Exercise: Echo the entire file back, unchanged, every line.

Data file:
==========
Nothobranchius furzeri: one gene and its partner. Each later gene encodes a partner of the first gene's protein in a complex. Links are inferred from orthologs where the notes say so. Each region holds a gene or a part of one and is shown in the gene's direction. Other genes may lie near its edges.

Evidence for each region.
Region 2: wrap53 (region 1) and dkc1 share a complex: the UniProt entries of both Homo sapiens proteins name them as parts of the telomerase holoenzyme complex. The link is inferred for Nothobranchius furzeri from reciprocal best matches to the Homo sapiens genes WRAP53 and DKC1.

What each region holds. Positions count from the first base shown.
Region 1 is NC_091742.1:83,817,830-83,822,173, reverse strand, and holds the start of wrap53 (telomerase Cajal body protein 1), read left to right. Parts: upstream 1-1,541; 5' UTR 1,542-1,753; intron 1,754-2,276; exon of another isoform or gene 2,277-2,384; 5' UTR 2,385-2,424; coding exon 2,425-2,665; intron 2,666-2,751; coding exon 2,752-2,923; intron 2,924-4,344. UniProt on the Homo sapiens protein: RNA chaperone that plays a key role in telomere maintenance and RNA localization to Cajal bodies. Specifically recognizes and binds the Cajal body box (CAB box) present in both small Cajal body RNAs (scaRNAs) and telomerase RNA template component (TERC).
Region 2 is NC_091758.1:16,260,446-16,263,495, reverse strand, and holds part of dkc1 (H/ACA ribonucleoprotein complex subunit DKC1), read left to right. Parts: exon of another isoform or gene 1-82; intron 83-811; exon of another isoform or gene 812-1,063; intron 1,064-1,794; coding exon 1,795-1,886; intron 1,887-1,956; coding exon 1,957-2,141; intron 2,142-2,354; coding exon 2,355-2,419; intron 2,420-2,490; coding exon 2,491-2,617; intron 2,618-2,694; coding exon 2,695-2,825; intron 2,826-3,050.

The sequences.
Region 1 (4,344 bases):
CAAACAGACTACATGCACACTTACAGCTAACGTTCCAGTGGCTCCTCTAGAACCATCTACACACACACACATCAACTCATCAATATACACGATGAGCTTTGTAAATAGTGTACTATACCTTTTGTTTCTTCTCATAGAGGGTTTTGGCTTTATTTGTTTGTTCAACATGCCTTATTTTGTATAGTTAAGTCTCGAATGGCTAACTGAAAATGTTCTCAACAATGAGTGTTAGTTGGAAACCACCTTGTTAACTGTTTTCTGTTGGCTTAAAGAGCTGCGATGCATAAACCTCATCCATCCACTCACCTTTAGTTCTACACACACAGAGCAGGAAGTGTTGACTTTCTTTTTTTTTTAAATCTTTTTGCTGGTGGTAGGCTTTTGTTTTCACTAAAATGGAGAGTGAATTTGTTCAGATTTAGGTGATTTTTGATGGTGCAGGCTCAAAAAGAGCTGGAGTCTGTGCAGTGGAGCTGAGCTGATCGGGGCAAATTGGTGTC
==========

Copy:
Nothobranchius furzeri: one gene and its partner. Each later gene encodes a partner of the first gene's protein in a complex. Links are inferred from orthologs where the notes say so. Each region holds a gene or a part of one and is shown in the gene's direction. Other genes may lie near its edges.

Evidence for each region.
Region 2: wrap53 (region 1) and dkc1 share a complex: the UniProt entries of both Homo sapiens proteins name them as parts of the telomerase holoenzyme complex. The link is inferred for Nothobranchius furzeri from reciprocal best matches to the Homo sapiens genes WRAP53 and DKC1.

What each region holds. Positions count from the first base shown.
Region 1 is NC_091742.1:83,817,830-83,822,173, reverse strand, and holds the start of wrap53 (telomerase Cajal body protein 1), read left to right. Parts: upstream 1-1,541; 5' UTR 1,542-1,753; intron 1,754-2,276; exon of another isoform or gene 2,277-2,384; 5' UTR 2,385-2,424; coding exon 2,425-2,665; intron 2,666-2,751; coding exon 2,752-2,923; intron 2,924-4,344. UniProt on the Homo sapiens protein: RNA chaperone that plays a key role in telomere maintenance and RNA localization to Cajal bodies. Specifically recognizes and binds the Cajal body box (CAB box) present in both small Cajal body RNAs (scaRNAs) and telomerase RNA template component (TERC).
Region 2 is NC_091758.1:16,260,446-16,263,495, reverse strand, and holds part of dkc1 (H/ACA ribonucleoprotein complex subunit DKC1), read left to right. Parts: exon of another isoform or gene 1-82; intron 83-811; exon of another isoform or gene 812-1,063; intron 1,064-1,794; coding exon 1,795-1,886; intron 1,887-1,956; coding exon 1,957-2,141; intron 2,142-2,354; coding exon 2,355-2,419; intron 2,420-2,490; coding exon 2,491-2,617; intron 2,618-2,694; coding exon 2,695-2,825; intron 2,826-3,050.

The sequences.
Region 1 (4,344 bases):
CAAACAGACTACATGCACACTTACAGCTAACGTTCCAGTGGCTCCTCTAGAACCATCTACACACACACACATCAACTCATCAATATACACGATGAGCTTTGTAAATAGTGTACTATACCTTTTGTTTCTTCTCATAGAGGGTTTTGGCTTTATTTGTTTGTTCAACATGCCTTATTTTGTATAGTTAAGTCTCGAATGGCTAACTGAAAATGTTCTCAACAATGAGTGTTAGTTGGAAACCACCTTGTTAACTGTTTTCTGTTGGCTTAAAGAGCTGCGATGCATAAACCTCATCCATCCACTCACCTTTAGTTCTACACACACAGAGCAGGAAGTGTTGACTTTCTTTTTTTTTTAAATCTTTTTGCTGGTGGTAGGCTTTTGTTTTCACTAAAATGGAGAGTGAATTTGTTCAGATTTAGGTGATTTTTGATGGTGCAGGCTCAAAAAGAGCTGGAGTCTGTGCAGTGGAGCTGAGCTGATCGGGGCAAATTGGTGTC